Placeholder for your search term: %s

3 Modified Google Search Versions To Set As Your Browser's Default default search engine 06

Internet Explorer

  • In the search bar, click the arrow next to the search icon and select “Search for other search engines” and there click “Create my own search provider”
  • Provide the name and query string of your search provider.

Placeholder for your search term: TEST

3 Modified Google Search Versions To Set As Your Browser's Default default search engine 04

Now that we know how to create a new search engine, let’s see which options we actually have.

Google “Browse by Name” Search

Google “Browse by Name” search functionality is something in between “I am feeling lucky” and regular Google search. With “I am feeling lucky” button you will always land on the actual page ranked top for your search term (by-passing Google results page). With regular search, you always land on Google results page.

With “Browse by Name”

  • For generic search terms, you land on Google search results page;
  • For “navigational” terms (where the top result is pretty much obvious), you land on the top result page.

Compare:

http://www.google.com/search?sourceid=navclient&gfns=1&q=target

VERSUS

http://www.google.com/search?sourceid=navclient&gfns=1&q=pillow

Note: This search will also bypass the search results page for all terms where a Wikipedia article is ranked #1. Try:

  • http://www.google.com/search?sourceid=navclient&gfns=1&q=war
  • http://www.google.com/search?sourceid=navclient&gfns=1&q=dickens
  • http://www.google.com/search?sourceid=navclient&gfns=1&q=shakespeare

Google search query to create this search engine:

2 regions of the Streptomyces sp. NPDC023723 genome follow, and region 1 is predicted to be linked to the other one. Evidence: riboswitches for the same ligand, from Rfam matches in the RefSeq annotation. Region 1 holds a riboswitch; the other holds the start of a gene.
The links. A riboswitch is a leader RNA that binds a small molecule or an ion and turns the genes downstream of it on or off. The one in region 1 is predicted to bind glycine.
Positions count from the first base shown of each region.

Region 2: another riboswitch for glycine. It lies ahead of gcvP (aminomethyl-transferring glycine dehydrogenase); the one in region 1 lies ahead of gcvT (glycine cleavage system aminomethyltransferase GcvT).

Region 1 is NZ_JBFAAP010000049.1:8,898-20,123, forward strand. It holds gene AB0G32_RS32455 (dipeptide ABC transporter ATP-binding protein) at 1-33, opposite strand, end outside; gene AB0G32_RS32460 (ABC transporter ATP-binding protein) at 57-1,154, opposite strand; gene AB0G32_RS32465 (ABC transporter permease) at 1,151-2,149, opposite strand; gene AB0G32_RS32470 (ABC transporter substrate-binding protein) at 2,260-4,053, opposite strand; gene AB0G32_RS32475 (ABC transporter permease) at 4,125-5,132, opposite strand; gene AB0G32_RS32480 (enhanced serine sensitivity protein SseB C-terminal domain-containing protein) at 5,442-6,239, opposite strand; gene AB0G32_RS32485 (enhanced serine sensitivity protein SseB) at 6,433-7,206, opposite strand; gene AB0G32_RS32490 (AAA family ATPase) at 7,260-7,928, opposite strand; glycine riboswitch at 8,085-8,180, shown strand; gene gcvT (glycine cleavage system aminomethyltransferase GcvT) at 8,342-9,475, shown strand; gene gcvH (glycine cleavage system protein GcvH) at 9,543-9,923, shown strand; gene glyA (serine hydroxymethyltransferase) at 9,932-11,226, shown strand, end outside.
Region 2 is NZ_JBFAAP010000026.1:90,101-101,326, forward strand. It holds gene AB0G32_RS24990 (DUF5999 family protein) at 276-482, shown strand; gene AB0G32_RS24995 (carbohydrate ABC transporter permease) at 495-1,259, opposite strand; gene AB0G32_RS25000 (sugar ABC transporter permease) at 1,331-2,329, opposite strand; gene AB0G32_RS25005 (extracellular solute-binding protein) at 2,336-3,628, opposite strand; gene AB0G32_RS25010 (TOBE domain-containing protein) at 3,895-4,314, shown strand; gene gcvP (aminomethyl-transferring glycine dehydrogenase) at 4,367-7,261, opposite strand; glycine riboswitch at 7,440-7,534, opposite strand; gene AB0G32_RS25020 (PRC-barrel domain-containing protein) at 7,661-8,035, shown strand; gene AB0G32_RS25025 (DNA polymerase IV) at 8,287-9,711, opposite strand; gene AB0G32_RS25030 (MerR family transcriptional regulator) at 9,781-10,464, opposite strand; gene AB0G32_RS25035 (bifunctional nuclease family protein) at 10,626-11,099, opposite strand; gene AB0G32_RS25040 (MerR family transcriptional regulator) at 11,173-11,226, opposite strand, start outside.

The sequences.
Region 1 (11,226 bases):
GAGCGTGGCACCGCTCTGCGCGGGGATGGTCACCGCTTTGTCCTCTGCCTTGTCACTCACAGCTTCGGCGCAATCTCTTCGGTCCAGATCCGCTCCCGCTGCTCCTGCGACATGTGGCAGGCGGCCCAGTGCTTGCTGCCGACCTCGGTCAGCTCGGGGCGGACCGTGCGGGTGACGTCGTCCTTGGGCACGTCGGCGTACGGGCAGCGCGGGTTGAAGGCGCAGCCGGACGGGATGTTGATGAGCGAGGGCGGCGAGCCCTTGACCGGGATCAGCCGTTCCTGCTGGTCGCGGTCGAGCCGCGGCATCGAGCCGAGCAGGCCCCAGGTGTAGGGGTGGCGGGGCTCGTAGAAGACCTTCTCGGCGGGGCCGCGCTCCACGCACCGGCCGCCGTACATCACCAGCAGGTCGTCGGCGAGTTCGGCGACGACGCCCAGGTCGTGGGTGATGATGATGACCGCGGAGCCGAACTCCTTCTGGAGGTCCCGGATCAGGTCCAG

• FireFox address bar: http://www.google.com/search?sourceid=navclient&gfns=1&q=
  • FireFox search box: http://www.google.com/search?sourceid=navclient&gfns=1&q={searchTerms}
  • Google Chrome: http://www.google.com/search?sourceid=navclient&gfns=1&q=%s
  • Opera: http://www.google.com/search?sourceid=navclient&gfns=1&q=%s
  • Internet Explorer: http://www.google.com/search?sourceid=navclient&gfns=1&q=TEST

Note: The search can be a huge time-saver but surely not for everyone. People who specialize in search (like myself) can’t use it because for them, the search results page is the most important destination.

Google Vanilla Search

Google vanilla is our old good Google we all miss so much: no “universal search” results (images, videos, etc within general Google search results page), no sidebar search options, no ads on top of organic search results, etc. Everything is crystal clean and clear:

vanilla google

Google search query to add this search engine in your browser:

  • FireFox address bar: http://www.google.com/custom?q=
  • FireFox search box: http://www.google.com/custom?q={searchTerms}
  • Google Chrome: http://www.google.com/custom?q=%s
  • Opera: http://www.google.com/custom?q=%s
  • Internet Explorer: http://www.google.com/custom?q=TEST

Google De-Personalized Search

Like I have already mentioned, Google personalizes search results to try to show you the results that you are likely to appreciate. You are free to disable this behavior and you have various ways to de-personalize your Google search results – one of which is by creating a new default search engine in your browser.

Google search query to create this search engine:

  • FireFox address bar: http://www.google.com/search?pws=0&q=